Ellie, Ellie, outs in free!
Ellie Heller is one of our as yet unpublished authors. She writes imaginative fiction with a bit of spice. Her characters and world-building skills are remarkable.
Along with world building, Ellie has a talent for visualization and a knack for pointing out exactly what’s missing in a scene — or a paragraph — or a sentence. Both of these skills make her invaluable as a crit partner, especially in the sex scenes. It’s nice to have someone watching your back and willing to say nu’uh, those panties are not going to just slide off if she’s got her legs wrapped around his hips.
Apart from the fact she’s a busy lady with three school age children, I suspect the only reason Ellie’s not published is she’s a little shy about submitting her work. One of the things we, as a group, try to do is help each other past those initial hurdles. Ellie’s conquered the biggest of them; she’s already finished two novels and several short stories. Maybe she needs a little push to get that manuscript ready and hit submit. Care to help?
Here’s an excerpt from the first novel of her Maven trilogy. Tell her what you think.
Nick Lombard works for an off-the-books government agency monitoring creatures that don’t officially exist. Tania Greymantle is the Maven, Queen over the Folk in the northeast United States. When a renegade Were with unusual powers threatens both mortal and Folk, Maven and Agent must combine forces.
Can mortal and Folk work together? We’ll never know, because Agent Nick Lombard has been hiding something, and constant proximity to Maven Titania brings his suppressed Elf blood to life with power and passion.
Can Tania accept that she’s met her match?
Only time will tell, and time is running out.
Maven – Excerpt
“Ms. Greymantle. You made good time.” Given the traffic back up the collapse of the skyway had caused, the fact he said this without a scowl at my likely use of magic was notable. “Good thing. They need your help.”
“I always do what I can, Agent Lombard,” I said, carefully negotiating the frozen slick of concrete. Helping mortals who had been put in danger by Folk was my duty. Of course my Aunt Meg called it a perverse obsession.
His gloved hand gripped my elbow, stilling my movements. Leaning in close, he made a cave out of the furs of our parka hoods, shutting out the rest of the world. As ice pinged on the slick material, his green eyes seemed to weigh me and himself at the same time.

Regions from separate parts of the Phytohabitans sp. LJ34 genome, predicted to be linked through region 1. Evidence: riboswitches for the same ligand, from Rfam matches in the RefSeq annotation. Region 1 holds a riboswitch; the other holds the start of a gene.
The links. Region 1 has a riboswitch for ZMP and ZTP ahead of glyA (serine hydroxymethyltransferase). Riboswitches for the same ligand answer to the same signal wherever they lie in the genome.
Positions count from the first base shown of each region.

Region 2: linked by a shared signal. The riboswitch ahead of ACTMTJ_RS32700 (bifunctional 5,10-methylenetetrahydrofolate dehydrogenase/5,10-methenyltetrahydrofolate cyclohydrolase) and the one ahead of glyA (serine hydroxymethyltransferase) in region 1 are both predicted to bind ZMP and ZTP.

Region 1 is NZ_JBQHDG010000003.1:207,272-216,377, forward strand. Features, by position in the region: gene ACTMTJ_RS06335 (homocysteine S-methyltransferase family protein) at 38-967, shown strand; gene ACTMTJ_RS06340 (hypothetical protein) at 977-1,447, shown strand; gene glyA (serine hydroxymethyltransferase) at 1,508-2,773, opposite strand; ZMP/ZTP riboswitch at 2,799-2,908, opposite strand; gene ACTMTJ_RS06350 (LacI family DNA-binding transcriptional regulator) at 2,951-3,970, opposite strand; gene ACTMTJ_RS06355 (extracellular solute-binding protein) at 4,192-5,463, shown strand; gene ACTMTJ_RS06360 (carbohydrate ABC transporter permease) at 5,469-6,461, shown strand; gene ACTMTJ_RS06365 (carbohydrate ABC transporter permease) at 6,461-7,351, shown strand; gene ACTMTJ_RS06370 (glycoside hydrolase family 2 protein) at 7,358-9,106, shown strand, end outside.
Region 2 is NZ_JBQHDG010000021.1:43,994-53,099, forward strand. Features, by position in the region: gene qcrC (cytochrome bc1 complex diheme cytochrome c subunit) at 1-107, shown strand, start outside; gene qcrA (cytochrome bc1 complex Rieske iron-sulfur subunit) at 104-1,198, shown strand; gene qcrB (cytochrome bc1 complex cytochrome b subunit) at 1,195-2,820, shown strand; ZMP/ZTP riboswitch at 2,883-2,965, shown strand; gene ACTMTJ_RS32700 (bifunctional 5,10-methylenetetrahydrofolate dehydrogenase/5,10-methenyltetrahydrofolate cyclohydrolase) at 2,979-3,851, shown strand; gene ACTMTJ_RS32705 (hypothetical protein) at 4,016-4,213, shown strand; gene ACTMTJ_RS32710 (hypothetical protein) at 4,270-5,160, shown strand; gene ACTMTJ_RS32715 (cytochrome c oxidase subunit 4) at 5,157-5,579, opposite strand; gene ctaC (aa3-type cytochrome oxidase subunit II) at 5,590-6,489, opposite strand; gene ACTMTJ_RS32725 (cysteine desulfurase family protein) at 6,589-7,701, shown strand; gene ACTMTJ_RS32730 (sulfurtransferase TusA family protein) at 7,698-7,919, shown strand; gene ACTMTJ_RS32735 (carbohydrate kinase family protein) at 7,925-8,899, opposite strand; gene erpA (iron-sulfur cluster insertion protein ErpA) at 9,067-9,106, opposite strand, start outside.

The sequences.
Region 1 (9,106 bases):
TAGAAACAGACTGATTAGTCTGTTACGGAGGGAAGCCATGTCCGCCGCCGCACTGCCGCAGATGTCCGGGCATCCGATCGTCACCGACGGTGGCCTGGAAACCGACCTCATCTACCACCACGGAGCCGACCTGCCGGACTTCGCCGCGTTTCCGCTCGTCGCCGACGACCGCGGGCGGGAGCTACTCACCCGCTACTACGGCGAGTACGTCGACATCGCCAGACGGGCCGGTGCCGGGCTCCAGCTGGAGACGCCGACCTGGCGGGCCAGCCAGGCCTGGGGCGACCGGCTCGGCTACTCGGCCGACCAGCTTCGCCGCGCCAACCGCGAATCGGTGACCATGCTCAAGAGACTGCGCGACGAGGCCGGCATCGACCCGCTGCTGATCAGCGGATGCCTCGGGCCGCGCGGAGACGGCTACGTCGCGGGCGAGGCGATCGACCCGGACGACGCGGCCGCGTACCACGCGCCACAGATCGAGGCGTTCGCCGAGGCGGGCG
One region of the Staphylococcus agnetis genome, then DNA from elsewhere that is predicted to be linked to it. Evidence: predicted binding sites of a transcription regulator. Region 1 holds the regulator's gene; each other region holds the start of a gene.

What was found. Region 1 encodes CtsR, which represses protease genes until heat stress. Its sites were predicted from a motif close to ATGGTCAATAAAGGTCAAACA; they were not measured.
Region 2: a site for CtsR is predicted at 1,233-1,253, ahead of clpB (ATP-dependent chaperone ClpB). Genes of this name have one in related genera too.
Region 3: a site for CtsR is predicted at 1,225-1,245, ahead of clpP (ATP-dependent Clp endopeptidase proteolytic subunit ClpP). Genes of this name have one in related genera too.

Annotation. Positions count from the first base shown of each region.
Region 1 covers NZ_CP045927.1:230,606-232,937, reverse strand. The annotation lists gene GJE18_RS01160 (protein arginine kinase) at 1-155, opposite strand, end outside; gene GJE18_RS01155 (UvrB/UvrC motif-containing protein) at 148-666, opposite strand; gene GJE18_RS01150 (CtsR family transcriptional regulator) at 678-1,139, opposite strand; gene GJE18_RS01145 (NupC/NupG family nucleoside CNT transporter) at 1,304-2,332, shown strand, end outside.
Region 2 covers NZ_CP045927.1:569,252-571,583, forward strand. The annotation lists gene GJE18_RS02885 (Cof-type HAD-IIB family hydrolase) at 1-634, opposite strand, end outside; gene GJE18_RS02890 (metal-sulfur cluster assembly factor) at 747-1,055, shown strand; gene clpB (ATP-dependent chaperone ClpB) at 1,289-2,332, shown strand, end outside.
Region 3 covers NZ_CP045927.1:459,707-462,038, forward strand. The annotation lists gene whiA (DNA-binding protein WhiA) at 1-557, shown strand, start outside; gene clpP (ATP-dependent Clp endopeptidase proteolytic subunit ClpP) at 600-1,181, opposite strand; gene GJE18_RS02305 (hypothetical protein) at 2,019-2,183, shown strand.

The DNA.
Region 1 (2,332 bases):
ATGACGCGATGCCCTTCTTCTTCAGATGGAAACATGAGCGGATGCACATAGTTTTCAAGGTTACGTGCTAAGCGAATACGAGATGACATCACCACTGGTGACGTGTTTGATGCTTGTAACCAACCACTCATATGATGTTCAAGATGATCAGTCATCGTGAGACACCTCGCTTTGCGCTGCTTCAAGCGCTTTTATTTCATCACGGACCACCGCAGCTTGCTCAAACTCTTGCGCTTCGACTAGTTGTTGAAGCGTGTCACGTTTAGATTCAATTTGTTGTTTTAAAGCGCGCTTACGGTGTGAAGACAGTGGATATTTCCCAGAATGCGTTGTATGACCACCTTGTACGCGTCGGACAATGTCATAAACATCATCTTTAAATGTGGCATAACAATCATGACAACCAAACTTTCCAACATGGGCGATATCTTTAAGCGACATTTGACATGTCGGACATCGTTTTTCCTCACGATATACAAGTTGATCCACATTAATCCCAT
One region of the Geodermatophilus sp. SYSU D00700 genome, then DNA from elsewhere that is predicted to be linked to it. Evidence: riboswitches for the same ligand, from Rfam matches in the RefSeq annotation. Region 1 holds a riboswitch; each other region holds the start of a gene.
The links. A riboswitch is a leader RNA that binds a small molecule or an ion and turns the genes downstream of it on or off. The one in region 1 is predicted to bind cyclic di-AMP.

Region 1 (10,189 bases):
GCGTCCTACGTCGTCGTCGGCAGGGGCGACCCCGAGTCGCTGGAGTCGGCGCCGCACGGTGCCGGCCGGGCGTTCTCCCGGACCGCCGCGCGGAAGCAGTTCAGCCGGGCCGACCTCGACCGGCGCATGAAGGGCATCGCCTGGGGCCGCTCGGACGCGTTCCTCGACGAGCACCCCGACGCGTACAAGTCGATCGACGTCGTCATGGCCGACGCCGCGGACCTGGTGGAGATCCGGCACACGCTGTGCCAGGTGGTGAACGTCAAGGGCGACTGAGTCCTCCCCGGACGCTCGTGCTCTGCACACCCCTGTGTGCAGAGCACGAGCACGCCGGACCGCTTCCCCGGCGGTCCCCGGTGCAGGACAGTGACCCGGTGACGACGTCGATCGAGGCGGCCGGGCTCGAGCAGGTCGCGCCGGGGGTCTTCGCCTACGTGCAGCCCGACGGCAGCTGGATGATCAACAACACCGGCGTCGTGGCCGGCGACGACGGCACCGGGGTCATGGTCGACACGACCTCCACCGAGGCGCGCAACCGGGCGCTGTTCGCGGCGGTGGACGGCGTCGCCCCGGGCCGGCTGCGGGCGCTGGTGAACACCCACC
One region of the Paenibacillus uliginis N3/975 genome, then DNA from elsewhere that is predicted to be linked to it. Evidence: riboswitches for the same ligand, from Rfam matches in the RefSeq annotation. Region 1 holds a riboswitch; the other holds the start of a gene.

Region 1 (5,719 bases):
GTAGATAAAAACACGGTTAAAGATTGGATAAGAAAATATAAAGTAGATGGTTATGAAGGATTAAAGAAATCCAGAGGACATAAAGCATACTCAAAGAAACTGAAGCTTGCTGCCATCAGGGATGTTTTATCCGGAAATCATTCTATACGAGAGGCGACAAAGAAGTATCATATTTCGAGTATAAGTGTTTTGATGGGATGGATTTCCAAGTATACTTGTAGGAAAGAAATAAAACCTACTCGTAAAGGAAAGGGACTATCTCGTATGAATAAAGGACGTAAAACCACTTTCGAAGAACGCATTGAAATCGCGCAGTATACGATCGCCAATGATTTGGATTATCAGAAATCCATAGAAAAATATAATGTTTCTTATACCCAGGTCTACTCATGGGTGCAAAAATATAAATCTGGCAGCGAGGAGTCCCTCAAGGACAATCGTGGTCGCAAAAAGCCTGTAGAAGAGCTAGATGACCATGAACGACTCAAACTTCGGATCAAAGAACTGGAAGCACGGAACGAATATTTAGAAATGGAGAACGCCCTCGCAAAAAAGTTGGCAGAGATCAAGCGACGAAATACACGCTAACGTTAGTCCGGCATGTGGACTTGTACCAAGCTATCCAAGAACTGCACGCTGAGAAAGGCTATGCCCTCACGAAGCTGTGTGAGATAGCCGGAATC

“Anything and everything you can do is needed.”
He, of any mortal, knew what he asked. Beneath his familiar, serious facade, I saw worry etched across his face. Damn, damn, damn. He thought someone he held dear was here. I hated complications. And his being beholden to me for helping to find this person would be a major complication in our relationship as liaisons between the mortal and Folk worlds.
But…I couldn’t turn down his direct appeal. I gave one short nod. Tension left his shoulders and he stepped back. Keeping his arm on my elbow he led us closer to the huge turbine blade sticking up in the air like an obscene finger.
“I’m planning on helping,” he said. “In an unofficial capacity. I’d prefer to aid you, since that’ll make your work easier.”
He asked a lot to be around while I worked magic. He also dangled a darn big carrot. Accepting his help would save more lives. Using my internal magical energy exclusively on finding those in need, and not on getting the workers to cooperate, would make my supply last longer, save more people.
Now I would be beholden to him. How quickly our lives were getting intertwined.
There was no choice, not with death hovering so near for so many. “Thank you for your offer, I’ll take it.”
Visit Ellie at her blog Ellie Writes Too